News of Interest for Late-in-Life Moms September 5, 2008
News to know:
Autism, measles vaccine link further debunked
New research further discredits any link between measles vaccine and autism.
Years of research with the measles, mumps and rubella vaccine or MMR, concluded that it doesn’t cause autism.
However, one 1998 British study linked the vaccine with a subgroup of autistic children who also have serious gastrointestinal problems. That study reported that measles virus lingered in the children’s bowels.
Researchers retested that finding, taking samples of youngsters’ intestines to hunt for signs of virus with the most modern genetic technology. There is no evidence that MMR plays any role, according to the international team — which included researchers who first raised the issue.
Brain protein may hold key to fertility
Scientists have discovered the crucial ovulation-triggering role played by kisspeptin, a small protein molecule in the brain. Kisspeptin helps kick-start puberty, as well as being involved with activating nerve cells that initiate ovulation.
The study's findings may change how researchers approach infertility.
Child vaccination rate hits record levels
Toddlers in America got the recommended vaccinations against childhood diseases at record levels in 2007, according to the Centers for Disease Control and Prevention (CDC).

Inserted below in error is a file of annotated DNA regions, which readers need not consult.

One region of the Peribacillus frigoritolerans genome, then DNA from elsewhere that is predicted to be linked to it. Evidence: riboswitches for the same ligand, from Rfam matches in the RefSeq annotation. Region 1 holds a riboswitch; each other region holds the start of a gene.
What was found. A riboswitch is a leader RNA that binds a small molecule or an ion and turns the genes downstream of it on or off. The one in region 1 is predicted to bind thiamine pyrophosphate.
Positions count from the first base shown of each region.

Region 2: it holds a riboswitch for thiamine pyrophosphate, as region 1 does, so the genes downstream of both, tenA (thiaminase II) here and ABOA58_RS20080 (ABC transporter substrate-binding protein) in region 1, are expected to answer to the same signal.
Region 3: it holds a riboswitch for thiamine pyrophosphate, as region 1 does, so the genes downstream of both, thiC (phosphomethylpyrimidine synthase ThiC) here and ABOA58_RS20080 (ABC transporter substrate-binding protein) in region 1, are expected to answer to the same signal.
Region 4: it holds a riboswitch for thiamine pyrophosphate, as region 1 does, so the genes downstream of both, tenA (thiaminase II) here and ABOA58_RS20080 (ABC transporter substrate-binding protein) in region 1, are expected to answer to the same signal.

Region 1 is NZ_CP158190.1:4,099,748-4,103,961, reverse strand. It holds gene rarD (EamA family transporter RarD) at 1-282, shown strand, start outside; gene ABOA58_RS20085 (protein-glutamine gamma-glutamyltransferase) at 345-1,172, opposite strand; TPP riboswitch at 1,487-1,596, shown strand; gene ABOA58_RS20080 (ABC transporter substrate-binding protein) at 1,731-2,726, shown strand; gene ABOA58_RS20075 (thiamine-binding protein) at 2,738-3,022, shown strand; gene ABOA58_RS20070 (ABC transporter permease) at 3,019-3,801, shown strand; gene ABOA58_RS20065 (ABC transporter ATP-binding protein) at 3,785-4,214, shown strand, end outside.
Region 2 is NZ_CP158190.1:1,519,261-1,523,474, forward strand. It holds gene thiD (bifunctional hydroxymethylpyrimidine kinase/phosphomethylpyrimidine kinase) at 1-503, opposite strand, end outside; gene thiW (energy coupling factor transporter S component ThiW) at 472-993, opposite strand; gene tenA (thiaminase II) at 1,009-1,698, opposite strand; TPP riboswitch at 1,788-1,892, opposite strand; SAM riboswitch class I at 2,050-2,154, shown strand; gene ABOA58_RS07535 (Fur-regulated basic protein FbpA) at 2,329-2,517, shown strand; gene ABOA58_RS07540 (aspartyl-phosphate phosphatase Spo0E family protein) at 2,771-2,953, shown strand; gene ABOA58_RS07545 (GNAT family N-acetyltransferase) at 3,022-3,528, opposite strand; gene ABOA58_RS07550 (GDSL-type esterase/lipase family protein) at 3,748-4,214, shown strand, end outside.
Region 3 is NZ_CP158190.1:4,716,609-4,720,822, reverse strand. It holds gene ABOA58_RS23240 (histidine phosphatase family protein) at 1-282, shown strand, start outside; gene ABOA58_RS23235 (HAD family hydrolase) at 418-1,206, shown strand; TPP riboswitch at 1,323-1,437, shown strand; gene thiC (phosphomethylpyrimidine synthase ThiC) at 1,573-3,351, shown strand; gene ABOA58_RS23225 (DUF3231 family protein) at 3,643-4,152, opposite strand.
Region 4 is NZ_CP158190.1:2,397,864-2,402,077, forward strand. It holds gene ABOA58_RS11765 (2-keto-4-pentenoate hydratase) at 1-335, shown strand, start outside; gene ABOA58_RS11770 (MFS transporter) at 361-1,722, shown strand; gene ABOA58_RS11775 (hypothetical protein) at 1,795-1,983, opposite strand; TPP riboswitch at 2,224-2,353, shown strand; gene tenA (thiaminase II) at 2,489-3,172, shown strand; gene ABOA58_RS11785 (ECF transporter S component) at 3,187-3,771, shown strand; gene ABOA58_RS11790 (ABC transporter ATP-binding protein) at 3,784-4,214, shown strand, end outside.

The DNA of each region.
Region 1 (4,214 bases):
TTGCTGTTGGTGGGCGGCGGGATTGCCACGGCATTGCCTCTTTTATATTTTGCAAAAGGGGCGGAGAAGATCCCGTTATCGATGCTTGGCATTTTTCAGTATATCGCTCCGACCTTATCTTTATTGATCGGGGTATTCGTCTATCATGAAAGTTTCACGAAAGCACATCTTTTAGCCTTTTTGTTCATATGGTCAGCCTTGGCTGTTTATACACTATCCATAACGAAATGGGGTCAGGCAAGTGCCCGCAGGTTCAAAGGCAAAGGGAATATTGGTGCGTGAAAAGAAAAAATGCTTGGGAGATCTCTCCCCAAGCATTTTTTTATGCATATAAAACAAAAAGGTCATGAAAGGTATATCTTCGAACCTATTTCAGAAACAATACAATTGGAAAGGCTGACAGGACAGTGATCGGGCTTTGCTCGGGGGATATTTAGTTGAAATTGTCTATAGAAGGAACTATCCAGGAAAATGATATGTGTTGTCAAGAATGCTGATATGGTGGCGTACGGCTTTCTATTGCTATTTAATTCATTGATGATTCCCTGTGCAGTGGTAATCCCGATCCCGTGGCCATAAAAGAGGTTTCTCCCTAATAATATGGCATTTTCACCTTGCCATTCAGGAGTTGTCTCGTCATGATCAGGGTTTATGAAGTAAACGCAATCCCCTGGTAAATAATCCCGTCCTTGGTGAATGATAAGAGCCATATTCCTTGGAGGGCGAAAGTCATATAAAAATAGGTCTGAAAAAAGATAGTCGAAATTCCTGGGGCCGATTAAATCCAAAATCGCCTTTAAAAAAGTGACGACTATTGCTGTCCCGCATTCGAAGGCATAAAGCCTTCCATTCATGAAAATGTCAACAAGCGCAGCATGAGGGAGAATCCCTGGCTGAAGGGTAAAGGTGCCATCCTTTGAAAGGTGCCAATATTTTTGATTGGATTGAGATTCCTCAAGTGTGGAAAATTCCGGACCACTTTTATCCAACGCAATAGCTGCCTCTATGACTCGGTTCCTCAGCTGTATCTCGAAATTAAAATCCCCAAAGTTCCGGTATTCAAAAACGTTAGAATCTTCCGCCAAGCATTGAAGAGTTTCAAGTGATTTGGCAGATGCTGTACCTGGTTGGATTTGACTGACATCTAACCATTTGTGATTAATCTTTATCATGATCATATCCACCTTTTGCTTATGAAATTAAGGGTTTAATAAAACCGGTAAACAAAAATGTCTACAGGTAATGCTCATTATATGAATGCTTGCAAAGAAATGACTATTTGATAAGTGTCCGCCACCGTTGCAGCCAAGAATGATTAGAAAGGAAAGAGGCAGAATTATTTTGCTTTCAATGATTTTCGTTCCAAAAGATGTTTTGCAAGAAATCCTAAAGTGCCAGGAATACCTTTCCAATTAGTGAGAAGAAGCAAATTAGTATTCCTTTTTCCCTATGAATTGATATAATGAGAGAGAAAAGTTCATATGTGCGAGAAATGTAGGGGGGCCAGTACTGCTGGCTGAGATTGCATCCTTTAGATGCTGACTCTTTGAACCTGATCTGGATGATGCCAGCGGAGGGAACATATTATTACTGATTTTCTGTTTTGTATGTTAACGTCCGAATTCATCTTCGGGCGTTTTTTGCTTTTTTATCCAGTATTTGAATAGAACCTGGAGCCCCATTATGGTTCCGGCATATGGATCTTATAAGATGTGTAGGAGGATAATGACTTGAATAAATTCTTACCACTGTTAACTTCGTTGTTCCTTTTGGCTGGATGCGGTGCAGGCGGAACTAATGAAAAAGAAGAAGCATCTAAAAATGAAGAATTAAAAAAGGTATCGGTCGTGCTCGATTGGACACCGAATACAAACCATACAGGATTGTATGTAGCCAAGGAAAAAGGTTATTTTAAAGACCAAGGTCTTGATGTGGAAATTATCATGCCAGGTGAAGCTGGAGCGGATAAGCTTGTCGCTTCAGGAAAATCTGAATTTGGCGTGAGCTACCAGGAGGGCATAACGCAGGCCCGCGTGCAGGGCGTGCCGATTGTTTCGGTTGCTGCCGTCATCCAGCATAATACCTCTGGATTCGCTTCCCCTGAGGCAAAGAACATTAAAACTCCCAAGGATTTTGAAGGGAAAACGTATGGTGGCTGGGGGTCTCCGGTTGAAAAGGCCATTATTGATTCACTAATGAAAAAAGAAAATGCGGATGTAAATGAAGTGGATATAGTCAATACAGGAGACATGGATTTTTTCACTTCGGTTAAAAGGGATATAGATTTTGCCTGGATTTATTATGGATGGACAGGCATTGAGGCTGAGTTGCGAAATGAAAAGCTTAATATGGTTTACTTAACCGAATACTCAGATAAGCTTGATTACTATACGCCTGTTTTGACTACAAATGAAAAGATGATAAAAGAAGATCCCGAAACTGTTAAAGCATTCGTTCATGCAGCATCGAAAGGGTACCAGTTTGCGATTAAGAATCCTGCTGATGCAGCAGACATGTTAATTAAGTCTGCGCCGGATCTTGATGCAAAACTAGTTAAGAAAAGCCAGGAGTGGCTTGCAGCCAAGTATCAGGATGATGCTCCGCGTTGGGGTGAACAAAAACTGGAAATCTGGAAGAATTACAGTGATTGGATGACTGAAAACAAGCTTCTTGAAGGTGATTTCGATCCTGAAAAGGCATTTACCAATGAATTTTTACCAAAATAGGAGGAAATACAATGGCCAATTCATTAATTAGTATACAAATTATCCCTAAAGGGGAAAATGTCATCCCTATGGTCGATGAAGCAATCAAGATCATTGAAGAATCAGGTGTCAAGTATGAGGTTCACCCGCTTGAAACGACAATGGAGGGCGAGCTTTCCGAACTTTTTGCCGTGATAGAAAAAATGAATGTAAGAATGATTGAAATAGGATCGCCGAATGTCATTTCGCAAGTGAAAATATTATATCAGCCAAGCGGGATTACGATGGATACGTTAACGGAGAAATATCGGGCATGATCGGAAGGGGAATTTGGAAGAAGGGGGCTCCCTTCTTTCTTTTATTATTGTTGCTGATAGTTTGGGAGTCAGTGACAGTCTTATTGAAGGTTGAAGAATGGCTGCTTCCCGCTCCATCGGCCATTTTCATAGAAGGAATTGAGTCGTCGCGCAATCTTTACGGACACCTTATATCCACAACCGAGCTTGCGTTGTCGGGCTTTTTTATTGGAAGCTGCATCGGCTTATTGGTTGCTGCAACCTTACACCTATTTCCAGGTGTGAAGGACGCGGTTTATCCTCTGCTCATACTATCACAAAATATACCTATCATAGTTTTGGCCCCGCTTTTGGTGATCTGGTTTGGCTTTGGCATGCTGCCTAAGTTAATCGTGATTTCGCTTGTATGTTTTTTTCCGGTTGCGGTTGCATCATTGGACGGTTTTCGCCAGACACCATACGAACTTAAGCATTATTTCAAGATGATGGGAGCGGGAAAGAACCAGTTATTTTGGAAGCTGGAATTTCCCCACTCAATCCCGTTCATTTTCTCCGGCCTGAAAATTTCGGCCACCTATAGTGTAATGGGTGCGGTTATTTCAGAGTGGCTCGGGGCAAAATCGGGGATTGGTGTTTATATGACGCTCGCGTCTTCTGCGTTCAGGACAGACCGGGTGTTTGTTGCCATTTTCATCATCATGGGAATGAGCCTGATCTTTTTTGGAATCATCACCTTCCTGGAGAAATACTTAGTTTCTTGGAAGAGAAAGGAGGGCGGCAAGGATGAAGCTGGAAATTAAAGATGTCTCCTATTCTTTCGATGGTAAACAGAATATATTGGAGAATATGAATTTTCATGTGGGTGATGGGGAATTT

A record 77.4 percent of children ages 1 1/2 to 3 years received the full recommended series of vaccinations, the CDC said.
Ninety percent of children got all but one of the six individual vaccines in the series, the CDC said.
The one exception was the four doses of diphtheria, tetanus and pertussis or whooping cough vaccine, received by 84.5 percent of toddlers, the CDC said.
Three questions can spot possible postpartum depression
Three simple questions were just as good as conventional screening for identifying potential postpartum depression among new mothers, according to a study published in September issue of Pediatrics.
New mothers were asked to answer "Yes, most of the time," "Yes, some of the time," "Not very often" or "No, never" to the following statements:
I have blamed myself unnecessarily when things went wrong.
I have felt scared or panicky for not very good reason.
I have been anxious or worried for not very good reason.
Researchers found that fewer questions were better at diagnosing depression than the standard longer test used to screen for postpartum depression.